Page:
Guess I’d add CURIOSITY – if I were to add to this cool list:-) Curiosity’s the gift of staying alive mentally – looking for nuances that could hold innovation possibilities – the lifeline that prevents us from defaulting to ruts – the trigger that stirs up more brainpower when we could be bored.

    Your own work, and words, and exchanges tend to brim over with curiosity – and that makes it fun to chase down insights with you:-)

  6. Wonderful Ellen! Thank you for the addition – curiosity is of course a gift that leaders can give to others. I think it helps leaders to stay “open” to possibility in the relationships they have. (p.s. thank you for the kind words. My own curiosity may come from my eductional background as a biologist – a profession that fails without it!).

  7. Gwyn, thank you for returning to answer that question. Your thinking on this is unique and wise. Perhaps I’ll see you do a blog post about it in the future?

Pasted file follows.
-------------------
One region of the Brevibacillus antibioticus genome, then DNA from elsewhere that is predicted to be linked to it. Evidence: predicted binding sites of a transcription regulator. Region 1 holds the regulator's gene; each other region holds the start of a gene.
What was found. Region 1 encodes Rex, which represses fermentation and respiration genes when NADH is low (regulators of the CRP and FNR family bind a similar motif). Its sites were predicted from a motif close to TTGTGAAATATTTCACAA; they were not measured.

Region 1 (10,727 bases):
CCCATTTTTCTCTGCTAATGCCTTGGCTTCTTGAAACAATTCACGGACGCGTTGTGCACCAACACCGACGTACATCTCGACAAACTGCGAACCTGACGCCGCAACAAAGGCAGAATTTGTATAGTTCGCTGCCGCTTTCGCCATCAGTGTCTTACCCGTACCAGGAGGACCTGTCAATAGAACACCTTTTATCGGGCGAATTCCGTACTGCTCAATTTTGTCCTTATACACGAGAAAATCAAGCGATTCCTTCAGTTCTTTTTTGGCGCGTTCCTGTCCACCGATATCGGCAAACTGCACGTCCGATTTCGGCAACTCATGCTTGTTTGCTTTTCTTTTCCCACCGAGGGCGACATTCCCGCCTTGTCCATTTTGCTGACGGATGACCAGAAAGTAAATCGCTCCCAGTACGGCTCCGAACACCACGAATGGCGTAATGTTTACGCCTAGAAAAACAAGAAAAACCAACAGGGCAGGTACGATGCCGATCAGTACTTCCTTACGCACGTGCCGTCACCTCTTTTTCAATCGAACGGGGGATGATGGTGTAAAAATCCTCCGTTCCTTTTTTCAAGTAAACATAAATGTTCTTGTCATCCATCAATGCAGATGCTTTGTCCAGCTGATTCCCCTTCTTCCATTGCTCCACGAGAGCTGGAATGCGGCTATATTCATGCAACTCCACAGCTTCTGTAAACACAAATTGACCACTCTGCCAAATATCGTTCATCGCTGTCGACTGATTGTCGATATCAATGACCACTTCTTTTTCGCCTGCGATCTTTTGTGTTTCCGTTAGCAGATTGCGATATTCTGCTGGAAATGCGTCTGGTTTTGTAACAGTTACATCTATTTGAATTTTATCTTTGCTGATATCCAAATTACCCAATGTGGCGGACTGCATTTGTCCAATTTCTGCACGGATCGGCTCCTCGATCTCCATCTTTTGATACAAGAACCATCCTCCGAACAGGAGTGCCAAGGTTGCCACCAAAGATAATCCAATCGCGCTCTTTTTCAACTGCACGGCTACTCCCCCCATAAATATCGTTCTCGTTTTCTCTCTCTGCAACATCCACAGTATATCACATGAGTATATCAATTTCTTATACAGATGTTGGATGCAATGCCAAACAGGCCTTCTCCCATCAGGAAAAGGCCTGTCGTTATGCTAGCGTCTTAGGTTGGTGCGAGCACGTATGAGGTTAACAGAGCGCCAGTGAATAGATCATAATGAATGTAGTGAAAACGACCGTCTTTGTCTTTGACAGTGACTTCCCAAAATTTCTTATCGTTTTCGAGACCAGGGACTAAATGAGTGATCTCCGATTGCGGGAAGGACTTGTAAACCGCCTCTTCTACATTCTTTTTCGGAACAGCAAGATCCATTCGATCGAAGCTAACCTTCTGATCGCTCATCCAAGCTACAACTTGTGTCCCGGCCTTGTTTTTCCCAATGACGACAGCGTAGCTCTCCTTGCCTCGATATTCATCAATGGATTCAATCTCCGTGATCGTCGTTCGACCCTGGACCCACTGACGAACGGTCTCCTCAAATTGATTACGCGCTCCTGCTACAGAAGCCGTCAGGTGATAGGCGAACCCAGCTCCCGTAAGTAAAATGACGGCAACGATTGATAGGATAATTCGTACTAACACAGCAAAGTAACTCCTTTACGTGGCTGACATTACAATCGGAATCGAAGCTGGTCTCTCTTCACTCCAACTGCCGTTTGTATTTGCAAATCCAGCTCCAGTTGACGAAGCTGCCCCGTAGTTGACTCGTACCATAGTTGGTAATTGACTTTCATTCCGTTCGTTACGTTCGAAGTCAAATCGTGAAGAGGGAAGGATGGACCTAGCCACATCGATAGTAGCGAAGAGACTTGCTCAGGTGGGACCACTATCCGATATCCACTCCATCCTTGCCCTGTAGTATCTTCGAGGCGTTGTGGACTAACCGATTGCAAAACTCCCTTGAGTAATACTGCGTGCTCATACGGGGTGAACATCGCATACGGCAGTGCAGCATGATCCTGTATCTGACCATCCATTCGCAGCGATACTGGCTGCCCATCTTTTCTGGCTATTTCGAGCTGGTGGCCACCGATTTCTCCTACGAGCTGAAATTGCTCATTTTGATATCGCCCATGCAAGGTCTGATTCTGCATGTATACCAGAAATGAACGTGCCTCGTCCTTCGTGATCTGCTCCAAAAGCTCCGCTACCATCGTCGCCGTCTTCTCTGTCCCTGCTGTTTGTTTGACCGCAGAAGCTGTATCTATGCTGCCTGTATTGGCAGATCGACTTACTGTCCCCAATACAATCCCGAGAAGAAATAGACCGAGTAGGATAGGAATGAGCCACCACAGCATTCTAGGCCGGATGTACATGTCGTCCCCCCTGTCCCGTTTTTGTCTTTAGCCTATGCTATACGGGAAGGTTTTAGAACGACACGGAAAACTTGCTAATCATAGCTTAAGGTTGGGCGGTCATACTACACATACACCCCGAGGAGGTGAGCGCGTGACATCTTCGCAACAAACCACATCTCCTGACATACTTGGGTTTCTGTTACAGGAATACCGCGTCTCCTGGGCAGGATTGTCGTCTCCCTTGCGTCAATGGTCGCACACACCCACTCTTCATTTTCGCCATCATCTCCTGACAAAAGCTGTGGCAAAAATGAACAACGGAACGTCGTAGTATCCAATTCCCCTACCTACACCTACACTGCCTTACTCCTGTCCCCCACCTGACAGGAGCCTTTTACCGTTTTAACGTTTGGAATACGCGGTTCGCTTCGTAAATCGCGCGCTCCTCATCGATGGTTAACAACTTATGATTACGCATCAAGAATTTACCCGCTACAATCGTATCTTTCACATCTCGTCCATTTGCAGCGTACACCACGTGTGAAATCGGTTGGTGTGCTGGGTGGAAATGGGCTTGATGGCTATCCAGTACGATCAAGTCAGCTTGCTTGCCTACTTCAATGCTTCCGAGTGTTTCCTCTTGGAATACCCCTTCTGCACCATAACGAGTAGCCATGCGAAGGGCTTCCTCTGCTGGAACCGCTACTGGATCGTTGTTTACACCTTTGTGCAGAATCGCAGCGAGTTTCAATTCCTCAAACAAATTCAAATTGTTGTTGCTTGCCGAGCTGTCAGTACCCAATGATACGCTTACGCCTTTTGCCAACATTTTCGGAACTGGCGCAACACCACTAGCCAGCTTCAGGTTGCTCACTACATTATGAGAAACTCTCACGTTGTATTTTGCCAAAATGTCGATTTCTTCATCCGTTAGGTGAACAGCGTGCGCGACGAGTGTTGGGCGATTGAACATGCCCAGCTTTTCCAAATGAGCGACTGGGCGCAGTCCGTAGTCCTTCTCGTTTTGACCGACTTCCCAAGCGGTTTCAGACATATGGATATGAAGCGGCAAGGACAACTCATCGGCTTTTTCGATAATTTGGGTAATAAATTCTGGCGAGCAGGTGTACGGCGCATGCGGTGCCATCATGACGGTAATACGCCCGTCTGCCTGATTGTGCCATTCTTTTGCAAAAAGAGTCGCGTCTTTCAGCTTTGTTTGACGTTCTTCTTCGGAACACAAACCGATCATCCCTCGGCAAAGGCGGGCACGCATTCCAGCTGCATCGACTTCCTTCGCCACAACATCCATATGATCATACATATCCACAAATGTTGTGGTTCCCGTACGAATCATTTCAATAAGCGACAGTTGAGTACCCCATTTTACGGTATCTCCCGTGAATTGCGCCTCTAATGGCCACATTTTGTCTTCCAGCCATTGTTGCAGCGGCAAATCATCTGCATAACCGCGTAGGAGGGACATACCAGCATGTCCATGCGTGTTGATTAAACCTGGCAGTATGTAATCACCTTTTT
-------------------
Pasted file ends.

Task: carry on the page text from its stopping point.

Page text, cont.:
8. This is a good reminder. We all want to be appreciated and feel like we matter. Giving the team credit for a job well done is not a common thing done by leaders these days. When I have been thanked in the past I am so ready to work harder. The thankyou doesn’t cost the company anything and consider the benefits in productivity and loyalty! I have thanked those that helped me be successful. Some of those people were very appreciative and this was one time they were thanked. These people were the good workers you wanted on your team. Why were they not thanked?

    Thanks for your article.

  9. Brent, thanks. I especially appreciated your comment that “When I have been thanked I am ready to work harder”. Another reason why managers need to make the effort; what organization couldn’t benefit from having people work harder because they feel appreciated?